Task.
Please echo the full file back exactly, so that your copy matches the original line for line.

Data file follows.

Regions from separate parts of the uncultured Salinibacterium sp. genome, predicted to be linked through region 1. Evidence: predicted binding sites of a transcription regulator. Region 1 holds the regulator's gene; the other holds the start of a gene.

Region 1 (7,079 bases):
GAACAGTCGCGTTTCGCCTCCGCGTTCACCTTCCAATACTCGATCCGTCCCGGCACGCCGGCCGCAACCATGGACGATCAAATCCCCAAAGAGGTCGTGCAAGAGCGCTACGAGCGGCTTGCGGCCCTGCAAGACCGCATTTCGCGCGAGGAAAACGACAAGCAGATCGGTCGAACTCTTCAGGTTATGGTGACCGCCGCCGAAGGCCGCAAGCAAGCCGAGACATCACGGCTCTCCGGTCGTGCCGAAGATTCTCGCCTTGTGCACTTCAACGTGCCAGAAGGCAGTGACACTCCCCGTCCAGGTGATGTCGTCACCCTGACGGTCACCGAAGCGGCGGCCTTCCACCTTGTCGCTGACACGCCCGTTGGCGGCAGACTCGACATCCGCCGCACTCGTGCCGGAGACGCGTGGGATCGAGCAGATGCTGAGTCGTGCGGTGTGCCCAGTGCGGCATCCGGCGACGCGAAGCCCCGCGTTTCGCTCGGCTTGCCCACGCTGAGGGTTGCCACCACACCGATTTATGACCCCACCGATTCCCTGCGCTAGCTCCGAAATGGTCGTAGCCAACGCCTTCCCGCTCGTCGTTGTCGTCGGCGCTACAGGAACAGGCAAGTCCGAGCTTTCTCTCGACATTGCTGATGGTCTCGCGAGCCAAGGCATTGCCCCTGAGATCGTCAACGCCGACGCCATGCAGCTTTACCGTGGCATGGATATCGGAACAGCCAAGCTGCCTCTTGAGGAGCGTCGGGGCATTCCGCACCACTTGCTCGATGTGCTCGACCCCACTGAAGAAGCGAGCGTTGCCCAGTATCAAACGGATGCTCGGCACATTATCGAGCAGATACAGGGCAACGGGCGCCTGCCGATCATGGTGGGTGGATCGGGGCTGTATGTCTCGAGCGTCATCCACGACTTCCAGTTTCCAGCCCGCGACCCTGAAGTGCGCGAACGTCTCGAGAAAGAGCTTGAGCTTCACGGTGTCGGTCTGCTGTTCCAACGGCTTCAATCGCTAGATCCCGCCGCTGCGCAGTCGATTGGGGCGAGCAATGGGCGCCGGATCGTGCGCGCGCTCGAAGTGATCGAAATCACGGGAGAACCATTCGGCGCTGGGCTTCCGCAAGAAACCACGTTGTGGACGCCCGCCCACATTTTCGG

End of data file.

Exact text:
Regions from separate parts of the uncultured Salinibacterium sp. genome, predicted to be linked through region 1. Evidence: predicted binding sites of a transcription regulator. Region 1 holds the regulator's gene; the other holds the start of a gene.

Region 1 (7,079 bases):
GAACAGTCGCGTTTCGCCTCCGCGTTCACCTTCCAATACTCGATCCGTCCCGGCACGCCGGCCGCAACCATGGACGATCAAATCCCCAAAGAGGTCGTGCAAGAGCGCTACGAGCGGCTTGCGGCCCTGCAAGACCGCATTTCGCGCGAGGAAAACGACAAGCAGATCGGTCGAACTCTTCAGGTTATGGTGACCGCCGCCGAAGGCCGCAAGCAAGCCGAGACATCACGGCTCTCCGGTCGTGCCGAAGATTCTCGCCTTGTGCACTTCAACGTGCCAGAAGGCAGTGACACTCCCCGTCCAGGTGATGTCGTCACCCTGACGGTCACCGAAGCGGCGGCCTTCCACCTTGTCGCTGACACGCCCGTTGGCGGCAGACTCGACATCCGCCGCACTCGTGCCGGAGACGCGTGGGATCGAGCAGATGCTGAGTCGTGCGGTGTGCCCAGTGCGGCATCCGGCGACGCGAAGCCCCGCGTTTCGCTCGGCTTGCCCACGCTGAGGGTTGCCACCACACCGATTTATGACCCCACCGATTCCCTGCGCTAGCTCCGAAATGGTCGTAGCCAACGCCTTCCCGCTCGTCGTTGTCGTCGGCGCTACAGGAACAGGCAAGTCCGAGCTTTCTCTCGACATTGCTGATGGTCTCGCGAGCCAAGGCATTGCCCCTGAGATCGTCAACGCCGACGCCATGCAGCTTTACCGTGGCATGGATATCGGAACAGCCAAGCTGCCTCTTGAGGAGCGTCGGGGCATTCCGCACCACTTGCTCGATGTGCTCGACCCCACTGAAGAAGCGAGCGTTGCCCAGTATCAAACGGATGCTCGGCACATTATCGAGCAGATACAGGGCAACGGGCGCCTGCCGATCATGGTGGGTGGATCGGGGCTGTATGTCTCGAGCGTCATCCACGACTTCCAGTTTCCAGCCCGCGACCCTGAAGTGCGCGAACGTCTCGAGAAAGAGCTTGAGCTTCACGGTGTCGGTCTGCTGTTCCAACGGCTTCAATCGCTAGATCCCGCCGCTGCGCAGTCGATTGGGGCGAGCAATGGGCGCCGGATCGTGCGCGCGCTCGAAGTGATCGAAATCACGGGAGAACCATTCGGCGCTGGGCTTCCGCAAGAAACCACGTTGTGGACGCCCGCCCACATTTTCGG